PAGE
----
The smell in the collections room immediately brings back very good memories. When I first visited the California Academy of Sciences in 2007, their collection was temporarily housed in a different facility. Now I am standing in a room of a spectacular modern building in Golden Gate Park, San Francisco. The location may be different, but the smell hasn’t changed. Ten thousands of bird and mammal specimens from all over the world are stored here.
My mission is also almost the same. I am here for the Galápagos mockingbirds, the birds that have been the center of my scientific interest for many years now. Moe Flannery, the collections manager, guides us through the narrow hallway lined with massive cabinets. I am accompanied by my friend and colleague Tandora Grant. We need to find a very specific drawer, one that carries the tag ‘Mimus parvulus’ and contains the specimens of the two Galápagos mockingbird subspecies ‘wenmani’ and ‘hulli’. Moe successfully locates a few ‘Mimus parvulus’ drawers, but as we look through the nametags of the specimens inside, we read ‘personatus’, ‘barringtoni’, ‘bauri’… Not the right ones. I am still delighted by their sight; it feels a little bit like seeing old friends.
When I came here in 2007 as a Ph.D. student, I spent a few days with these birds, working on 349 of them. Some of them look different from each other. Millennia of living on isolated islands have shaped these birds into different species and subspecies – like the Darwin’s finches that have become a textbook example in evolutionary biology. But it was actually the mockingbirds’ distinct look on different islands that gave Charles Darwin his first vital clue for his theory of speciation under natural selection.
The birds we are looking at, lined up side-by-side, belly-up and legs crossed, are all well over 100 years old. The nametag on their legs specifies their origin and species’ name. Because the taxonomic knowledge has changed since their collection, many actually carry two or three tags with updated information. We can’t see ‘hulli’ or ‘wenmani’ anywhere. “Every once in a while we get unlucky,” Moe says before she takes off to get a tall ladder on wheels that resembles a portable staircase. She climbs to the very top and pulls out the top drawer. Back down on safe ground she asks, “Is Culpepper what you’re looking for?” I feel immediately embarrassed—I’ve forgotten the islands’ old names! Like the birds, the islands were renamed several times over the last century. Tandora grabs her iPhone and Google’s Culpepper. Yes, it is Darwin Island, and birds from Wenman, now called Wolf Island, lie in the same drawer. We found what we came for!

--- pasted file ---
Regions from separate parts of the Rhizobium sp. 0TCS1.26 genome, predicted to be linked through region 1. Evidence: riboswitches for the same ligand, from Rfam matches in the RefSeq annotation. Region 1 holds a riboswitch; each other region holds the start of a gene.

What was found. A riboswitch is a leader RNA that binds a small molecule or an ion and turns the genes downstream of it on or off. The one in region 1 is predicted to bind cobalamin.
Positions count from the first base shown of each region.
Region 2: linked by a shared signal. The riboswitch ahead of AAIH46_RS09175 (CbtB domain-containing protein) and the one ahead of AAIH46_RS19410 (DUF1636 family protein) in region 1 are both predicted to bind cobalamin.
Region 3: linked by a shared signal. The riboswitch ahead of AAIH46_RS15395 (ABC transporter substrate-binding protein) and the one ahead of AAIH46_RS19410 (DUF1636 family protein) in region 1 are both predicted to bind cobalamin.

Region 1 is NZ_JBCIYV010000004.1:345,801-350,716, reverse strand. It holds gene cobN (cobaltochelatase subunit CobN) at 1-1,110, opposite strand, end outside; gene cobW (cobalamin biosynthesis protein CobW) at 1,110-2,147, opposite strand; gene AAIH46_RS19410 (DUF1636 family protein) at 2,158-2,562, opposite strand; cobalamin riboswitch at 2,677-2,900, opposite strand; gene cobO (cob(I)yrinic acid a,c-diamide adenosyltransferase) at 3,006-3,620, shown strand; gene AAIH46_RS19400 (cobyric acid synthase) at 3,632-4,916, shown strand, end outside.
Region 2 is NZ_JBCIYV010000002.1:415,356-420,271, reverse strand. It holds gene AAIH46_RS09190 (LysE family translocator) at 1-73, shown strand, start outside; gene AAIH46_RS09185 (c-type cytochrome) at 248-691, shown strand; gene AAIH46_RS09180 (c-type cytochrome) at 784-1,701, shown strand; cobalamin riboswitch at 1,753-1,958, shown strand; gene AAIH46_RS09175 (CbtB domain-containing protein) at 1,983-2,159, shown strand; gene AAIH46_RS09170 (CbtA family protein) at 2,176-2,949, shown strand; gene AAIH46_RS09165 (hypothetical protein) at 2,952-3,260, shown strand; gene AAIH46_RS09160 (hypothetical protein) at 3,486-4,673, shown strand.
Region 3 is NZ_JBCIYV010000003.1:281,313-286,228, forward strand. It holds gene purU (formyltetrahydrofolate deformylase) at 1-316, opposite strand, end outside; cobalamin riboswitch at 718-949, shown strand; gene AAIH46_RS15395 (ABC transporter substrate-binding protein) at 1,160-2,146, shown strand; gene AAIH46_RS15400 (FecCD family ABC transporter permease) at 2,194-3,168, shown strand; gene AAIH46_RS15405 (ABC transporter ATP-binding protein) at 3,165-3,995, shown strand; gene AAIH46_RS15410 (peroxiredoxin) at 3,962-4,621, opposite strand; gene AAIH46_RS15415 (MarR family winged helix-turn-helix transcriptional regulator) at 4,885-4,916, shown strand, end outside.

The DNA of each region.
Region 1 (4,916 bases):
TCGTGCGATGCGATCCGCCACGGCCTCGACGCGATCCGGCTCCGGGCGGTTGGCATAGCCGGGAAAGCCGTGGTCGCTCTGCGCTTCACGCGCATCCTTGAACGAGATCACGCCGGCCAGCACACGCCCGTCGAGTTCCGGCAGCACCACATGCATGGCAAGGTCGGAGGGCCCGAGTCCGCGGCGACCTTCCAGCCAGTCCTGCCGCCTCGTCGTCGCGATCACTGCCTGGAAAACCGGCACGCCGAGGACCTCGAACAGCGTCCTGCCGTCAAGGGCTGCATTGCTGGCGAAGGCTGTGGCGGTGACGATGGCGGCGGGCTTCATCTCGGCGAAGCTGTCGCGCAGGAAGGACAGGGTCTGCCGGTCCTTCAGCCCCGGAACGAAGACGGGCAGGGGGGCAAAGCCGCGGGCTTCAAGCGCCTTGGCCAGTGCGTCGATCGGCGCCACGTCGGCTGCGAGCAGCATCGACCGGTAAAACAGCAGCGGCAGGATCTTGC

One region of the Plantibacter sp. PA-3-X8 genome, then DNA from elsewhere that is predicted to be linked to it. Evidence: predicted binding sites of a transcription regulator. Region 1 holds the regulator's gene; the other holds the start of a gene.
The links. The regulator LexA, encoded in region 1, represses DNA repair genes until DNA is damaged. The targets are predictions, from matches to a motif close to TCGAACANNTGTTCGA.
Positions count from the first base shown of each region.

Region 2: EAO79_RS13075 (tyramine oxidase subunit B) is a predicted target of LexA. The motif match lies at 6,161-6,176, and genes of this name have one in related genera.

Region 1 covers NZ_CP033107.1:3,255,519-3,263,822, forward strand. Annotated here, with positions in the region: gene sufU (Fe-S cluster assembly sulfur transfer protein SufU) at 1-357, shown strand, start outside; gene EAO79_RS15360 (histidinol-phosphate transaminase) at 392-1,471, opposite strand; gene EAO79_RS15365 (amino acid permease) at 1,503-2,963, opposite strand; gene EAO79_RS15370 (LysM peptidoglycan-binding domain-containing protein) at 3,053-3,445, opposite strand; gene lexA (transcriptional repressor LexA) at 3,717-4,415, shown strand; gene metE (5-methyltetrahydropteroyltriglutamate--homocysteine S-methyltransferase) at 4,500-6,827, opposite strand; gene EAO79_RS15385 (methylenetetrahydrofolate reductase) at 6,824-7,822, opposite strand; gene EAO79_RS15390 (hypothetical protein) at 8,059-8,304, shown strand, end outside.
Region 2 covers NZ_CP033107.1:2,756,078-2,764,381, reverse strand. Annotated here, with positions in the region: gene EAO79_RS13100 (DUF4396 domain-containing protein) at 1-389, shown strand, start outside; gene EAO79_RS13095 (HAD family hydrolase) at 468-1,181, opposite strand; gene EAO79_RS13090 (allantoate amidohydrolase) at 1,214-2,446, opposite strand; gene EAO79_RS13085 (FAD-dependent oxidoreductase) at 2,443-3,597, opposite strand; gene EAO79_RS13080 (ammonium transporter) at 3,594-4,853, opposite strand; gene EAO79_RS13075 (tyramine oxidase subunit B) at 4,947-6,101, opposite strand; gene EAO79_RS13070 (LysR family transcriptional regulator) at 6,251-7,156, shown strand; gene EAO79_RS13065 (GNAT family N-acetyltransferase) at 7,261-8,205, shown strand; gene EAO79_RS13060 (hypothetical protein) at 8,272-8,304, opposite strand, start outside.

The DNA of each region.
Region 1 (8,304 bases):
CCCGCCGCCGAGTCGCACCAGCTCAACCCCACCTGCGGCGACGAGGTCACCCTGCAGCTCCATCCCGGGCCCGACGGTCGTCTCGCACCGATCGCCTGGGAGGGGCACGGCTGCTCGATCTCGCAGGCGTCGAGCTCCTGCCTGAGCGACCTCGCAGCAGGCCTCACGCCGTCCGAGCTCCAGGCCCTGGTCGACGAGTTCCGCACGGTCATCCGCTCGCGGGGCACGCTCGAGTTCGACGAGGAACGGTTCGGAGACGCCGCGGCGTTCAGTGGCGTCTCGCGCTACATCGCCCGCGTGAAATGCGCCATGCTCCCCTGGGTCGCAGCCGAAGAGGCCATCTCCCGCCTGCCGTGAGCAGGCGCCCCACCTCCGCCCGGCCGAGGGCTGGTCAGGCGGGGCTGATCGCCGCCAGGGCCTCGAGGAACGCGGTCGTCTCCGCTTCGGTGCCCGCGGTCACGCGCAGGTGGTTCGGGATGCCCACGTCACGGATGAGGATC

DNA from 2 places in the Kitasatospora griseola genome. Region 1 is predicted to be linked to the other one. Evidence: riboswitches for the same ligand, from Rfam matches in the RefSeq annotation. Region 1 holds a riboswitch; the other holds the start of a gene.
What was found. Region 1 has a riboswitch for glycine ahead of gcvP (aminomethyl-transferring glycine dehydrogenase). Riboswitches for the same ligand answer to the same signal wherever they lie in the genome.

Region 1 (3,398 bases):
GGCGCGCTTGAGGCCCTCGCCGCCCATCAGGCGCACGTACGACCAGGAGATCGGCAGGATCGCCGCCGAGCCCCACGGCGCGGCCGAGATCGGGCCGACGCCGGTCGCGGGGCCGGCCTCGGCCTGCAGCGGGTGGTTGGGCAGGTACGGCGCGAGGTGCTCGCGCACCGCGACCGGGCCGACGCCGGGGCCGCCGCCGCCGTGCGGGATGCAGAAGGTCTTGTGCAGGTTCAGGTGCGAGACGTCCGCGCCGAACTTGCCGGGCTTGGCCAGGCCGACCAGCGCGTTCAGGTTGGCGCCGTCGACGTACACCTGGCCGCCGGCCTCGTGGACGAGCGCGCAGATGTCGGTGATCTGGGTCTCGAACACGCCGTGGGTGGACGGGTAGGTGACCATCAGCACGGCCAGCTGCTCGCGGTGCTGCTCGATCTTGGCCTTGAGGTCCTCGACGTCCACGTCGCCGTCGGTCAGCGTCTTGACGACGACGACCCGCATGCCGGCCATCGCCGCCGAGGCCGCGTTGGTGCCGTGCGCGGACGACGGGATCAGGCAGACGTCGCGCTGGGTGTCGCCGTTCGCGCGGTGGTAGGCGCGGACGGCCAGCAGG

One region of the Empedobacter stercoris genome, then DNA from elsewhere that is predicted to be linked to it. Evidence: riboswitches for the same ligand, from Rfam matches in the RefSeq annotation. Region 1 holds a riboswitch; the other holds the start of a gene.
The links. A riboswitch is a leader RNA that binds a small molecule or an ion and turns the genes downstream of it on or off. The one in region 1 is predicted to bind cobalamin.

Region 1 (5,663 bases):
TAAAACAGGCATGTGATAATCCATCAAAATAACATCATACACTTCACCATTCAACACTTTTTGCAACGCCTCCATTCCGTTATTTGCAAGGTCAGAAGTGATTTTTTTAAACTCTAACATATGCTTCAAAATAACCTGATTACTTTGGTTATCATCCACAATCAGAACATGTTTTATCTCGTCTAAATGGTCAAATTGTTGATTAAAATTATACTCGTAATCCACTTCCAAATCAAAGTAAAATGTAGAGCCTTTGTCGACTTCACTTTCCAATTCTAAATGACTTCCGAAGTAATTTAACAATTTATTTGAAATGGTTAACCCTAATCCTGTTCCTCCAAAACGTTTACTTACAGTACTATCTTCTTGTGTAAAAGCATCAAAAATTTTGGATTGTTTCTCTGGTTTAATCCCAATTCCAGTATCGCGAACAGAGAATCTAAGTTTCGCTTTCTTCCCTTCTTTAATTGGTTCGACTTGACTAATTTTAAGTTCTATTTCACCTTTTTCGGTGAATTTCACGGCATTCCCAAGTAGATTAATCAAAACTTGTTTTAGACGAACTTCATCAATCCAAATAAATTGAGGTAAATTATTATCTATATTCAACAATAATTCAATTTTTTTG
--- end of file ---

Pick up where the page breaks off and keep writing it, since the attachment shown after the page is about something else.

Darwin and Wolf islands are the most remote of the Galápagos Islands, separated from the rest of the archipelago by a stretch of almost 100 miles of open ocean. For a somewhat flight-lazy bird, like the mockingbirds, such vast open water with no other islands in sight is probably quite an effective deterrent to emigration. That’s at least my hypothesis and the reason why these specimens, now neatly placed in front of us, are of so much interest to me.
I’ve studied these birds for many years now. I spent many months in the Galápagos and visited almost all islands to collect blood samples from the different mockingbird species and populations. A little drop of blood from a couple of dozen birds from each island was all I needed to let them tell me about their interisland traveling habits. The birds’ genetic information gave me insights into their population sizes and their relationship between different islands. The analysis of the historic specimens that I sampled at the Academy in 2007 added an interesting timely perspective; it revealed which island populations have changed the most over the last century.
I take out my sample collection material. These specimens from Darwin and Wolf escaped my scalpel blade last time. At the time, it was uncertain whether I would be able to obtain contemporary samples of their subspecies. Now their time has come. I pick up the first specimen and cut a tiny piece of tissue sample from one of the toe pads. One specimen down! The spot on the foot where the sample was taken is barely visible. Minimal damage to the specimen, but lots of new information to be gained.
The historic samples we’ve just collected are the first step in the discovery of the genetic secrets of these two remote populations. Together with collaborators, I am planning to climb onto Darwin and Wolf islands early next year to collect blood samples from living birds. The islands are infamous for their inaccessibility, but we’ll have an excellent team at hand. Let the adventure begin!
By Paquita Hoeck, Ph.D., San Diego Zoo Institute for Conservation Research.